Cloud Four Blog

Technical notes, War stories and anecdotes

Pixels are ruining my life

It’s been a strange few years for the pixel, that unit we love to hate and generally blithely use anyway.

First, there is the weird brain-bending device pixel versus CSS pixel math we’re all trying to do in our head since we started seeing a lot of high-density digital displays on the market.

Then there’s the whole schizophrenia in the standards worlds about what a pixel even is. Ask the W3C currently, and you’ll get a wholly incomprehensible definition (kind of fun as a drinking game/party laugh) that in the end claims "absolute unit." Ask the Mozilla Developer Network, and you’ll get a brief answer of "relative."1

The reference pixel is the visual angle of one pixel on a device with a pixel density of 96dpi and a distance from the reader of an arm’s length. For a nominal arm’s length of 28 inches, the visual angle is therefore about 0.0213 degrees. For reading at arm’s length, 1px thus corresponds to about 0.26 mm (1/96 inch). —Excerpt from the W3C definition of a reference pixel

And this all before we’ve even reached the lively world of viewports: layout viewports, visual viewports, viewport scales. And the different treatment by browsers of zooming—Webkit browsers don’t really scale pixel-based units after a zoom, Mozilla and Opera do. @ppk may understand pixels2, but I think he may be superhuman.

So, pixels may be relative or absolute, big or small, device-specific or theoretical. Here’s the rub at this point: I don’t care.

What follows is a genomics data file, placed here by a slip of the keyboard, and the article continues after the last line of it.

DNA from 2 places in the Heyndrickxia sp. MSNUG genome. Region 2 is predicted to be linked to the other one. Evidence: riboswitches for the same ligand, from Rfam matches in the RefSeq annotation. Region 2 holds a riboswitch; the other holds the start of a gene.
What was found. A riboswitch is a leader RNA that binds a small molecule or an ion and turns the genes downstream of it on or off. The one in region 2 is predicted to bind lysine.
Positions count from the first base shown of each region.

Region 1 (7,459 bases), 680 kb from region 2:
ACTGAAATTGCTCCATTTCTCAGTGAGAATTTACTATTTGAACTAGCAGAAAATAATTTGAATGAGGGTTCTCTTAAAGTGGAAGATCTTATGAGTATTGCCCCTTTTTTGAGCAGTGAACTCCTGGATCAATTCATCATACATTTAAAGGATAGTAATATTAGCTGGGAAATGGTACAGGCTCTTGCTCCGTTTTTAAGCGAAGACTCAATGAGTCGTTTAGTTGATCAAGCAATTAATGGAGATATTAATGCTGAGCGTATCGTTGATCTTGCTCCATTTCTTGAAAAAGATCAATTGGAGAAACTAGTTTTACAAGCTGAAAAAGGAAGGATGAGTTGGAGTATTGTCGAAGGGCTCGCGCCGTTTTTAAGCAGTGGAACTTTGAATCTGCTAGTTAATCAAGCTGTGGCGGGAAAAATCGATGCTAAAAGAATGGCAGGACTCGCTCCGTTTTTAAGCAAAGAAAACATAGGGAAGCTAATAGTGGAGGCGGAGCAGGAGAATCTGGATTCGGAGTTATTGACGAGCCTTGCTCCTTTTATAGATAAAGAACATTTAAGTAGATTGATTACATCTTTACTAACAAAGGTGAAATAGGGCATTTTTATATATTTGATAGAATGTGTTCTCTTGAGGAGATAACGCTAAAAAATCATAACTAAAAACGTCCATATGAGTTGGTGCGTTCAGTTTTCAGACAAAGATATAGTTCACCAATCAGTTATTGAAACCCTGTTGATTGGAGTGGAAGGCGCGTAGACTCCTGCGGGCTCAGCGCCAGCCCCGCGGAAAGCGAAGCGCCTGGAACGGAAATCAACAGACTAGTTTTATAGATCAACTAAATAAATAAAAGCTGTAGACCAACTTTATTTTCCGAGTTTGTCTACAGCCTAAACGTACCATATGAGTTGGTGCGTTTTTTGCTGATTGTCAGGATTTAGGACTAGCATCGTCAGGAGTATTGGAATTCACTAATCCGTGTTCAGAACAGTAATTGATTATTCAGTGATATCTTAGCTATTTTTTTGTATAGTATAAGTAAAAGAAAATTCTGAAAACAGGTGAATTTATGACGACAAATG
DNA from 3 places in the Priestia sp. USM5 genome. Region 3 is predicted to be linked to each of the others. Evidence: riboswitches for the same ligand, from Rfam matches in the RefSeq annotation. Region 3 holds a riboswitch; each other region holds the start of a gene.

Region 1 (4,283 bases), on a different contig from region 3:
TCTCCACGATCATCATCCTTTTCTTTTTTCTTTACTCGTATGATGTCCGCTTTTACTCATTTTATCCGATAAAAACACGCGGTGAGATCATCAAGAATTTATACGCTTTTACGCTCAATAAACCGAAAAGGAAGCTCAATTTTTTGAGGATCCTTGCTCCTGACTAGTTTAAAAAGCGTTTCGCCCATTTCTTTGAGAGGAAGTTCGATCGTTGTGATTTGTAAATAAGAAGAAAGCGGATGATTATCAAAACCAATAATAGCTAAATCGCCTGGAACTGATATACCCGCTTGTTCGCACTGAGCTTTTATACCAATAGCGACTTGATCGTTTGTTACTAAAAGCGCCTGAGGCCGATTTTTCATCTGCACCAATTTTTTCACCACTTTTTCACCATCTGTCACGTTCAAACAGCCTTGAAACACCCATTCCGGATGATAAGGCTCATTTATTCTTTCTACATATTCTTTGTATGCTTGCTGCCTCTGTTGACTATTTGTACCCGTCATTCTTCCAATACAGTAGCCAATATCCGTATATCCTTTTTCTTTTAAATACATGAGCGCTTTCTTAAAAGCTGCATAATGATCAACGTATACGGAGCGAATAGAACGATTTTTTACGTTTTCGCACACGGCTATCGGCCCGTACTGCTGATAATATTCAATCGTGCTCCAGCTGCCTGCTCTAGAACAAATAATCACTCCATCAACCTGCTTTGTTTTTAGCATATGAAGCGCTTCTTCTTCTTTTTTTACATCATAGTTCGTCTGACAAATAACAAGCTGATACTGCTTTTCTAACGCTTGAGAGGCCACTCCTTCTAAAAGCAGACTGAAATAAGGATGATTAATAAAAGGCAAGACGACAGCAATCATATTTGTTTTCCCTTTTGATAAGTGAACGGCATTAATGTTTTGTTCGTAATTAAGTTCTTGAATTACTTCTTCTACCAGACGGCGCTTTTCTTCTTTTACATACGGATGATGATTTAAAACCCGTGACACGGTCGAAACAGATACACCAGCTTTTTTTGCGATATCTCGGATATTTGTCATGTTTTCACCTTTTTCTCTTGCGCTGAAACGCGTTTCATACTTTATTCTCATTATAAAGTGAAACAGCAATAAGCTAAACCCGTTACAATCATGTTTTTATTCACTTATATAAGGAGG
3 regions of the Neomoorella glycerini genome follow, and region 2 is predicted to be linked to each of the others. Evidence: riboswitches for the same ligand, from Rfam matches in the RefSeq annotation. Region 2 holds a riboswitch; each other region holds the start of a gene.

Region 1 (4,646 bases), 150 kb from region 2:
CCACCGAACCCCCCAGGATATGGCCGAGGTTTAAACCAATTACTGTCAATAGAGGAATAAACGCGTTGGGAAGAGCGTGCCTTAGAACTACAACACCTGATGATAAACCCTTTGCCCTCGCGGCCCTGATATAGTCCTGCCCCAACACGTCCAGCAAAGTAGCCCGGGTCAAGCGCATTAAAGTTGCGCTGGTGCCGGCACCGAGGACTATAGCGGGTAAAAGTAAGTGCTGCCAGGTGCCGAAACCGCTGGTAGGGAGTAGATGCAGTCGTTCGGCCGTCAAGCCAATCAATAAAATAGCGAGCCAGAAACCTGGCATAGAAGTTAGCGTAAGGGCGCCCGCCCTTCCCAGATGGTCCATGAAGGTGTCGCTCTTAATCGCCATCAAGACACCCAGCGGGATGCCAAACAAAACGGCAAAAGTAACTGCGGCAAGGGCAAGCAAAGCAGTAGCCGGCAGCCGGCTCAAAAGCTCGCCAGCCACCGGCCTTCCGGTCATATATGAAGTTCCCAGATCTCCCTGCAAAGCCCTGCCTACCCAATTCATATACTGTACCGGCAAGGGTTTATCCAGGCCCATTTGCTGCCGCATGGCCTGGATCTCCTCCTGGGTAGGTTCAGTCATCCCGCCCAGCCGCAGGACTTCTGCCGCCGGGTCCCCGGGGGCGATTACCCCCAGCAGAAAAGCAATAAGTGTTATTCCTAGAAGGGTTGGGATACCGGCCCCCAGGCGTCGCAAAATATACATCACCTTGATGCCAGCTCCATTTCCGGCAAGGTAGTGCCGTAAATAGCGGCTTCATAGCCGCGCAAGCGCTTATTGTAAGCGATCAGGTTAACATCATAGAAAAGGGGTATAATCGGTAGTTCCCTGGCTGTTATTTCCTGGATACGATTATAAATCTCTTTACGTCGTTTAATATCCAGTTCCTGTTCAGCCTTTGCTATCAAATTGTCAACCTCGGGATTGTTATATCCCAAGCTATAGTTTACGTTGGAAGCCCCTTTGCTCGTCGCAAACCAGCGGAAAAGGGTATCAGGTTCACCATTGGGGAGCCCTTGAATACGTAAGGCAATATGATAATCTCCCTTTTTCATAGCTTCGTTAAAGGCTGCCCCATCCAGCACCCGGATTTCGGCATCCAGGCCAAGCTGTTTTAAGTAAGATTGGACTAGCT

What’s a pixel? I don’t care

When I wrote the post about The Ems Have it (em-based media queries) a few weeks ago, I was mostly just focusing on the surgical problem of getting Webkit browsers to behave, when you get down to it. I spoke of practicalities: em-based media queries don’t break when you zoom.

But whether or not pixels ultimately do scale in Webkit browsers is beside the (deeper) point. If we’re staying true to a "content first" maxim, it follows, logically, that our media queries—as well as our layouts overall—might benefit by being subordinate to the content itself.

From my perspective, ems are more true to content.

For me, thinking in pixels for media queries ties me into some bad habits. I start thinking as if there is some 320 x 480px inviolable "mobile smartphone" reality that we can rely on. On the other hand, 30em is a readable column width regardless of the surrounding pixel complexities.

We’re moving further into a world where content is king, and we know it needs to "flow like water." The containers we build to hold it can likewise be based on the proportions of the content itself. Ideal line lengths, space to breathe around text—those are things most naturally derived by using units tied to the text itself. Ems.

The fact that baseline ems tend to be loosely tied to pixels, i.e.: 1em ~= 16px ~= 14pt should help control freaks to unclench a bit. But, as I’ve been arguing for a while now, that control is illusory anyway. Your content has already broken free of its jail cell. You just might not know it yet.

In his talk at Breaking Development Orlando, Ethan Marcotte (the Great Father of Responsive Web Design) mentioned his support for em-based media queries going forward. While he didn’t delve into the specifics of his reasoning, my hunch is that his motives are generally in line with this notion: content first.

So, I’ve done some of the convolutions. I’ve tried to understand exactly what a pixel is in a zoomed viewport on a pixel-dense device vis-a-vis its CSS-to-device pixel ratio. I’m done with that for now. Long live ems.


  1. Sitepoint also says relative. This may be an artifact of both MDN and Sitepoint referencing CSS2.1. This change doc appears to represent the switch between relative (2.1) and fixed (3). I dunno. I can’t really make a whole lot of sense of it.

  2. PPK "A Pixel is not a Pixel" (YouTube)

One Comment on “Pixels are ruining my life”

  1. Gaurav M says:

    It is actually coming out interesting.. how the pixel is redefining itself… with the new hardware & medium.